A spokesman for Central African Republic President Michel Djotodia said the president has been in touch with fugitive warlord Joseph Kony, and that Kony is ready to surrender. U.S. special forces have been assisting African soldiers in hunting for Kony, the head of the brutal Lord's Resistance Army. Despite the recent reports, U.S. officials have questioned whether Kony is in fact ready to lay down his arms.
Kony's Lord's Resistance Army waged a brutal guerrilla war against Uganda's government for nearly 20 years before fleeing into central Africa around 2005.
The group's atrocities were summarized during a Wednesday briefing by Jeffrey Delaurentis, a U.S. special policy representative.
"Since its founding more than a quarter of a century ago, the Lord's Resistance Army has been a constant source of terror and suffering," he said. "Tens of thousands of Africans have died because of its rapacious violence, and countless people have been compelled to serve as underage soldiers and sex slaves."
However, military operations have severely weakened Kony and his fighters, according to the African Union's special envoy to the U.N., Francisco Madeira.
"Definitely he is no longer in peace and is feeling the pinch thanks to the pressure that the Regional Task Force is putting on him, and thanks to the operation of encouraging his men and those who are with him to defect," he said. "And a good number of them are defecting."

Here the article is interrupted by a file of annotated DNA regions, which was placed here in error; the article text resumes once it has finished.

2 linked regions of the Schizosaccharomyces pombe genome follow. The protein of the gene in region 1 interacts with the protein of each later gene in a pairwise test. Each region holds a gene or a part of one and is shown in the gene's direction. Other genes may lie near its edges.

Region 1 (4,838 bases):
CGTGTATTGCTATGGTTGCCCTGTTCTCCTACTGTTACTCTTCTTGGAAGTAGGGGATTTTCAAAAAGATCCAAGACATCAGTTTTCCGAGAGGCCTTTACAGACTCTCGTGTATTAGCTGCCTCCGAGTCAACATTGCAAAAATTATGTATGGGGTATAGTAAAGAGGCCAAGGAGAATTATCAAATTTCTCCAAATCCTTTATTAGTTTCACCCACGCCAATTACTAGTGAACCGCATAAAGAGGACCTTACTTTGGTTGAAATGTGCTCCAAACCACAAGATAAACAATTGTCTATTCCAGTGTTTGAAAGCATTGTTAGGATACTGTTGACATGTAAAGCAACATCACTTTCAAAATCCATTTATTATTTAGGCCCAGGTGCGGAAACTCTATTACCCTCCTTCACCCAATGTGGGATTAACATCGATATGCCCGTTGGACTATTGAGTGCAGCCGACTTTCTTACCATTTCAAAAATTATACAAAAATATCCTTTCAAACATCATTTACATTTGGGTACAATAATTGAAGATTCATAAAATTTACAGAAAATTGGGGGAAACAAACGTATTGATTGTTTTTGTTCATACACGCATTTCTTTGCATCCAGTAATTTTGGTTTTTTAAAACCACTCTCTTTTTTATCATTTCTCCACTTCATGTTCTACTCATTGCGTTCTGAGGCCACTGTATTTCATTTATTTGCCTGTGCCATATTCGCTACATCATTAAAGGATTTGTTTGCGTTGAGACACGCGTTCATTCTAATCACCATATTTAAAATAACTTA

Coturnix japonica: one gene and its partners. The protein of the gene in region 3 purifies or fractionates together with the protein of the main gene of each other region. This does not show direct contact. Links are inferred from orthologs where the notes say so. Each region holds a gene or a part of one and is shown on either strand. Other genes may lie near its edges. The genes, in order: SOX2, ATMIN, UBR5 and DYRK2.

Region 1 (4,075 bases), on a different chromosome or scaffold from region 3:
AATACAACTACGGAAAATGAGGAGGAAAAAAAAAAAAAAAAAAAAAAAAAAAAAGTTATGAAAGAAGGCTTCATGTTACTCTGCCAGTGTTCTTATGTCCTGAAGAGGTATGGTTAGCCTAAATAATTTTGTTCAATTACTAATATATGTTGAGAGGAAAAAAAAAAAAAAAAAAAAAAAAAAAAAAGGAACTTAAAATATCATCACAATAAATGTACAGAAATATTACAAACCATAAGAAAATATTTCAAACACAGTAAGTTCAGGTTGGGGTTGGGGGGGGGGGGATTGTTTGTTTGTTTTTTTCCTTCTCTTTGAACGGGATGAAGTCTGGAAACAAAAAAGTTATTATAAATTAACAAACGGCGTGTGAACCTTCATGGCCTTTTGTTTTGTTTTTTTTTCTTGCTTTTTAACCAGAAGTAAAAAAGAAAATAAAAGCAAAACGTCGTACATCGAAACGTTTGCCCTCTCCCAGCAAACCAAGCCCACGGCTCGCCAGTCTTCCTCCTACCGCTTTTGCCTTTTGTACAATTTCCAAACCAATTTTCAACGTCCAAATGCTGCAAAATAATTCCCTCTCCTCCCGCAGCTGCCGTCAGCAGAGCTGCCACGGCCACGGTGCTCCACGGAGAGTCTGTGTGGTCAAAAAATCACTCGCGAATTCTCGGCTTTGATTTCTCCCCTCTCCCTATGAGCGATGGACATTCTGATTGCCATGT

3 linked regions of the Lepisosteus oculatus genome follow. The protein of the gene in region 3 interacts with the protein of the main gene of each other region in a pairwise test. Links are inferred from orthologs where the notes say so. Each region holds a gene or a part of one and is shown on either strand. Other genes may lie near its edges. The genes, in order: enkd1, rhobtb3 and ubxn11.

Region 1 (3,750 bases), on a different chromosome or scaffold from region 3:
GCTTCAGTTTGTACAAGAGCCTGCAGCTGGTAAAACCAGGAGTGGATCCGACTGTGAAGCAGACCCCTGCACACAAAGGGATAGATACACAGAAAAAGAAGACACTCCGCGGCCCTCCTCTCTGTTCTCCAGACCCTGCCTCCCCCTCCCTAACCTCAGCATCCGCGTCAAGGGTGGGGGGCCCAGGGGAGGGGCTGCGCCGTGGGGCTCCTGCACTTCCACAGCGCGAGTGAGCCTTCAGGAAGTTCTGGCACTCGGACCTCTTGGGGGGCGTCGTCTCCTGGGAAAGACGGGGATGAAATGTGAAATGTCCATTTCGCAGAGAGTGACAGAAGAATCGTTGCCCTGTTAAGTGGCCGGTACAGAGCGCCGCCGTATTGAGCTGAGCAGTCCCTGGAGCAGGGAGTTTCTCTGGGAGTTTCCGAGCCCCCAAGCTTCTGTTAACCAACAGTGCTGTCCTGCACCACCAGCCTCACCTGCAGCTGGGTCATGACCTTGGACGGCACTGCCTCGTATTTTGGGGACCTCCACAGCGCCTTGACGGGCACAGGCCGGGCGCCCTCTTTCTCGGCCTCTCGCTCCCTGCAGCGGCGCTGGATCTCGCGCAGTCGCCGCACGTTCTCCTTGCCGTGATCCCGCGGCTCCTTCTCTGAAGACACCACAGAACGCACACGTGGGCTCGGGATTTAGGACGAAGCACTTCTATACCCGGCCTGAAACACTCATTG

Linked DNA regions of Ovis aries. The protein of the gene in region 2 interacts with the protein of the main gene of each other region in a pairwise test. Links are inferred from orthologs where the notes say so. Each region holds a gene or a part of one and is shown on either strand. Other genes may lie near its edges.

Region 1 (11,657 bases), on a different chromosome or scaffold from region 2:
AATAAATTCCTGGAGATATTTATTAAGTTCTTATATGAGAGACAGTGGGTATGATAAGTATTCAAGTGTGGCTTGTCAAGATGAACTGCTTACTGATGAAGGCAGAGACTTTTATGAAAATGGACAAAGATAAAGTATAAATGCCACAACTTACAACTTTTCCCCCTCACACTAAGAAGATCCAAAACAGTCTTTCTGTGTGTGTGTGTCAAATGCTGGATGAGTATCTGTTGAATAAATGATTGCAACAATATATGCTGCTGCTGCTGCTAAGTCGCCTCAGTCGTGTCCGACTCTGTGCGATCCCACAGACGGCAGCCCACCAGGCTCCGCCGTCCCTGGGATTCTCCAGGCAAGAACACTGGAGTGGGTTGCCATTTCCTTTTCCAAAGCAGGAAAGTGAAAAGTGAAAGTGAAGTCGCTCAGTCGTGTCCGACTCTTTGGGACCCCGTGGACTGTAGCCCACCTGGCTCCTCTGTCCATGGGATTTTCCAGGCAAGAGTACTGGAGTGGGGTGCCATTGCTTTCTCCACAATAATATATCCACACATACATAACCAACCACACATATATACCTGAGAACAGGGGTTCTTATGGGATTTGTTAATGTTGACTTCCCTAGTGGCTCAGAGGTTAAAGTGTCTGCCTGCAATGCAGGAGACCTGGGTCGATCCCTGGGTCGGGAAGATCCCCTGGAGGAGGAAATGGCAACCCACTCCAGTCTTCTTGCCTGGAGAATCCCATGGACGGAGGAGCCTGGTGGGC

Nonetheless, Madeira questioned whether Kony is truly trying to surrender, noting that the warlord may be "duping" the government in order to buy time to relocate his fighters.
The U.S. State Department did not comment directly on the reported talks between President Djotodia and Kony, but spokeswoman Jen Psaki said on Thursday that some of Kony's fighters want to surrender.
"We are aware that authorities from the Central African Republic have been in contact for several months with a small LRA group that has expressed an interest in surrendering," she said. "At this time, we have little reason to believe that Joseph Kony is part of that group."
Meanwhile this week, the U.S. announced plans to send $40 million in aid to help stabilize CAR.
Secretary of State John Kerry said in a statement that "deplorable levels of violence" in the country are affecting millions of people each day.